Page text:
Rafael Chrestani: The art of Time Stop can best be described as realism, which is how I describe my own art style.  This is what Tom was looking for to bring Time Stop to life.  As opposed to art that looks like a cartoon, I like to draw as close to real life as possible.  I have been drawing for many years and who knows, my style may transform over time.

Me: Why did you and Tom ask for the artwork be more realistic rather than cartoonish?

Chrestani: It is more appropriate to the script. Tom liked my realistic drawing style and felt it would fit the story perfectly.  A cartoon style would not be enough for the seriousness of the plot.

Me: What was your favorite panel, page or character to draw in Time Stop?

Chrestani: I have greatly enjoyed being part of the team as an artist for Time Stop.  Tom is very competent and a perfectionist in providing exact details of page and panel descriptions.  And I am a perfectionist with my art so we make a good team.  My favorite character to draw is the main character, Ben.  Who wouldn't want to draw someone that can stop time?  Haha.  I loved drawing a page with Ben that involves a bullet but I won't give it away.

Me: What other comic book projects have you worked on?

Urreola Film Shot by Rafael Chrestani

Chrestani: In 2010, I was 20 years old and decided to put my goal of becoming teacher on hold and pursue my true dream of being a comic book artist.  From there I had the opportunity to work on short stories and other small projects.  Living in Brazil has made it difficult to find comic art opportunities in the States which is unfortunate since there are so many extremely talented artists overseas that would love the opportunity to be part of a project.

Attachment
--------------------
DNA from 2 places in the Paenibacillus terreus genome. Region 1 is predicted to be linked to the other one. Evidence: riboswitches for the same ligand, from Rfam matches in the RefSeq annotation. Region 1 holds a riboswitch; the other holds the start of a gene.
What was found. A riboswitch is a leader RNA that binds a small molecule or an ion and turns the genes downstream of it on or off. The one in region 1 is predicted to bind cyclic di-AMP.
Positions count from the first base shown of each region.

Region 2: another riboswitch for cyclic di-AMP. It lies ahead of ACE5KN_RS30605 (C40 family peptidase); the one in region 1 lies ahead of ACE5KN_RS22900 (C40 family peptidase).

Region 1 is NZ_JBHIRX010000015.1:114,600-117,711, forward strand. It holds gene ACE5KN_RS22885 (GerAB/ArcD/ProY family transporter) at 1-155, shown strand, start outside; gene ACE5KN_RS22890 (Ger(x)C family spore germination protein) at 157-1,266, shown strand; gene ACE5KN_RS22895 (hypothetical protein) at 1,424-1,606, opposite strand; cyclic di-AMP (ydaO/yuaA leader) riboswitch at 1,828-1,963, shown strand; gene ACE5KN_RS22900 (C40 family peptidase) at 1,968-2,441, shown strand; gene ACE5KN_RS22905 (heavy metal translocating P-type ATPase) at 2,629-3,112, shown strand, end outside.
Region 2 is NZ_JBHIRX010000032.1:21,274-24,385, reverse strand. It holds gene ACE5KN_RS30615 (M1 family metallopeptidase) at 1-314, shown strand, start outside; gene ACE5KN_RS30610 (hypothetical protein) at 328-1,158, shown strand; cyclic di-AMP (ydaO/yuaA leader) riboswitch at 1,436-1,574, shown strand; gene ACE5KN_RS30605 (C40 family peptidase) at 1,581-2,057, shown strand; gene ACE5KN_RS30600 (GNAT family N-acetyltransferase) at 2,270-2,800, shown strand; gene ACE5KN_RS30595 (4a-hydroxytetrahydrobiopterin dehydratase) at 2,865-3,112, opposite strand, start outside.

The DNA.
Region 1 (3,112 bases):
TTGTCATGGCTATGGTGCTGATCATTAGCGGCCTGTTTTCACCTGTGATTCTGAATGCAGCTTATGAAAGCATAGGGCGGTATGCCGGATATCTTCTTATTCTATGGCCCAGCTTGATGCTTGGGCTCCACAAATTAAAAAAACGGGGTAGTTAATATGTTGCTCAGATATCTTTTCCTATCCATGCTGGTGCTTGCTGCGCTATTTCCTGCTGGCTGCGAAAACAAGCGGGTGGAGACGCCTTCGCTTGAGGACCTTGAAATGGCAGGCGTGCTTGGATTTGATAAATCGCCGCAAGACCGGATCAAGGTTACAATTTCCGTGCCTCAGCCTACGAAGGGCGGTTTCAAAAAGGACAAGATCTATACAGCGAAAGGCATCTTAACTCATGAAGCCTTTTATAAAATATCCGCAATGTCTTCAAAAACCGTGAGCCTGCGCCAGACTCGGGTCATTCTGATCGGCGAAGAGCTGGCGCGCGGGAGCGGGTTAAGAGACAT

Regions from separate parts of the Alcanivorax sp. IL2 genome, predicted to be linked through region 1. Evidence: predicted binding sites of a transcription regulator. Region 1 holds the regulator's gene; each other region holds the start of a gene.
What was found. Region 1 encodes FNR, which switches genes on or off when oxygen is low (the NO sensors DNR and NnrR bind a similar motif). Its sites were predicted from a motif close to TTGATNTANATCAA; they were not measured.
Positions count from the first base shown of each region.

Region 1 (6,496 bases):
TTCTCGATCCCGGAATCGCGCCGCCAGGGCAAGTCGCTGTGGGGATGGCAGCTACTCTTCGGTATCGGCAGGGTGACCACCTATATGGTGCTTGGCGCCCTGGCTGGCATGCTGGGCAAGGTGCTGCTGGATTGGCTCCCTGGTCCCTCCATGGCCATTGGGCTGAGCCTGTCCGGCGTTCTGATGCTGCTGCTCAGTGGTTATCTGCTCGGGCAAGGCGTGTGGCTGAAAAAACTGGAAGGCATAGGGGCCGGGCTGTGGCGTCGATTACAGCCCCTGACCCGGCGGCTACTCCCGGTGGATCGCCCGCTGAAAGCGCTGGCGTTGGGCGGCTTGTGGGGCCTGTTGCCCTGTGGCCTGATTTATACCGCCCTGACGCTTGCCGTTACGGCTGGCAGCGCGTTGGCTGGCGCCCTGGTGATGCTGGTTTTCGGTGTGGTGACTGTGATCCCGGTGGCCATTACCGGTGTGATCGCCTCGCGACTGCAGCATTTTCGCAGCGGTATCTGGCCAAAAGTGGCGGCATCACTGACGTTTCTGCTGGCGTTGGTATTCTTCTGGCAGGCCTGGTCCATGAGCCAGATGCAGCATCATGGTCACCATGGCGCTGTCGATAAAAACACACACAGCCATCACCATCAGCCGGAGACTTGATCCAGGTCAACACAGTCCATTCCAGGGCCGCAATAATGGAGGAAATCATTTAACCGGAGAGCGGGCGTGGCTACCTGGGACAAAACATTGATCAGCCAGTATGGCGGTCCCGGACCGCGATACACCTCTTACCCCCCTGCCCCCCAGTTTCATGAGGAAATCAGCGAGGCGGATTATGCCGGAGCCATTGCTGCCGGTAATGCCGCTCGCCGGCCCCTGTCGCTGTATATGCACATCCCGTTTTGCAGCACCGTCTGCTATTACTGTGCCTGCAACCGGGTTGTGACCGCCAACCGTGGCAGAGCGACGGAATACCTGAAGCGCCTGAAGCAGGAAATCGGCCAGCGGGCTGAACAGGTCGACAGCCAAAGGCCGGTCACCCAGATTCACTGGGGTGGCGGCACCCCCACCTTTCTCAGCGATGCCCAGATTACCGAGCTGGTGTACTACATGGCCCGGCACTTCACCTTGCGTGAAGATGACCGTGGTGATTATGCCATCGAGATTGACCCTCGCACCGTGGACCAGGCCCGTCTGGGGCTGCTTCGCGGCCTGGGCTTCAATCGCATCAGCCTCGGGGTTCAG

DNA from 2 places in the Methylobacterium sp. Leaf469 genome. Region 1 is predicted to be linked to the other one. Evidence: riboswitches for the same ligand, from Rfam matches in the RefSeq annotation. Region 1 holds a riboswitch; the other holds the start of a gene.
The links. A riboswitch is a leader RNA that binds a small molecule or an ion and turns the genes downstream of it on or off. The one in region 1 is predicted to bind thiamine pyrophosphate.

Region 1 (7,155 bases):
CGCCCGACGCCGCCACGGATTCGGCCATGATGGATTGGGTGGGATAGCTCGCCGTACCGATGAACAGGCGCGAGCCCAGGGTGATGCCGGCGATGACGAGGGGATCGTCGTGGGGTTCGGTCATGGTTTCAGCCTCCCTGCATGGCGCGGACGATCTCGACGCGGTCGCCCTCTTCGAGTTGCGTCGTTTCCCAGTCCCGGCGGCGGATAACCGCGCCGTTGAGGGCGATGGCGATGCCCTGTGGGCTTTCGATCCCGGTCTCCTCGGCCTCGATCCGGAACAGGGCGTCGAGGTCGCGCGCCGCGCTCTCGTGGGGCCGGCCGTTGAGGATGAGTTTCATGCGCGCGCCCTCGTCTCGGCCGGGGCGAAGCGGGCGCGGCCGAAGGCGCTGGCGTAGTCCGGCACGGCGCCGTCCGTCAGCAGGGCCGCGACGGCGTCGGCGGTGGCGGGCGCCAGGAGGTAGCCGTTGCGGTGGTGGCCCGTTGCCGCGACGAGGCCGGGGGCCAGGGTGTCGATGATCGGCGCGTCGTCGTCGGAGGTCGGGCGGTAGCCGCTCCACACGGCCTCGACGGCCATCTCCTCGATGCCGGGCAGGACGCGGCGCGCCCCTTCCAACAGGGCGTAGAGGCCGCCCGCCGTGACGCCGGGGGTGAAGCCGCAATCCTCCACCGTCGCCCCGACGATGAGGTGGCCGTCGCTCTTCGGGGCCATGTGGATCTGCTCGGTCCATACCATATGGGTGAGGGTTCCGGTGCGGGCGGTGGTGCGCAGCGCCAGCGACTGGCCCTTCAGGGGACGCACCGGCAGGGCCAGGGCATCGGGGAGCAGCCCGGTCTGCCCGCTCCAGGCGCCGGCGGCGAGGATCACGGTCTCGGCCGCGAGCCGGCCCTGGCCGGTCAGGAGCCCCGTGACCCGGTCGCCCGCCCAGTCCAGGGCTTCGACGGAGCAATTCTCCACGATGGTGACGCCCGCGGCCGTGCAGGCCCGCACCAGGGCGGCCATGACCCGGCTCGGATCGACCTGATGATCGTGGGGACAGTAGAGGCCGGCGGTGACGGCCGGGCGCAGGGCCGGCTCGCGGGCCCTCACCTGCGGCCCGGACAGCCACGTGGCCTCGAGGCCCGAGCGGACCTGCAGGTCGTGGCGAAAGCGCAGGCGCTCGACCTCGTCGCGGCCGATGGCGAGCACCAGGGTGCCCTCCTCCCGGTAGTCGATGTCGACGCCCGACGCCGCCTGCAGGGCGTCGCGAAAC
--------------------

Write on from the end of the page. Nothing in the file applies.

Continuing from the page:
Things are starting to move forward as I am currently working on eight separate projects which include inking a biography of the Dalai Lama with my friend Cristian S Aluas and drawing a web series adaptation of the "Golden Age of Film Urreola."  And of course, I continue to work with my fellow Tom. Issue 1 of Time Stop is still in production but I have already begun art for issue two.  The story is amazing and I am excited to help bring Tom's idea to life.

Me: What advice would you give to aspiring comic book artists?

Chrestani: My father and mother wanted me to have a traditional job (engineer, doctor, teacher), but my dream has always been to be an artist of comics.  There were some tough moments with my parents who did not support my decision at first.  But over time, with the help of my brothers who were supportive from day one, my parents begin to admire my skill and determination.

So when it seems like everyone is against you, and nothing seems to go right, do not give up. Study, change your style, learn.  Never give up. I spent four years preparing, earning less than $200 per month, but never gave up.  Now, my hard work is starting to pay off.  My art is paying the bills.  Plus it's great to have money to invest in things that help you draw better like books, brushes, paper, printer, something that helps you at work.  Then, when your work is complete, there is criticism that is sometimes there.  That can be tough but it's important to realize they are only people's opinions and never be taken to heart.  Most importantly, always think your best work will be on the next page, because an artist must always learn and improve their abilities.  In this aspect, I still consider myself a beginner before the great names in the world comics.

Me: Thank you both for your time and best of luck getting your Kickstarter funded!

If you have a Kickstarter and you are interested in being interviewed about it, let me know in the comments below!

No comments:

Post a Comment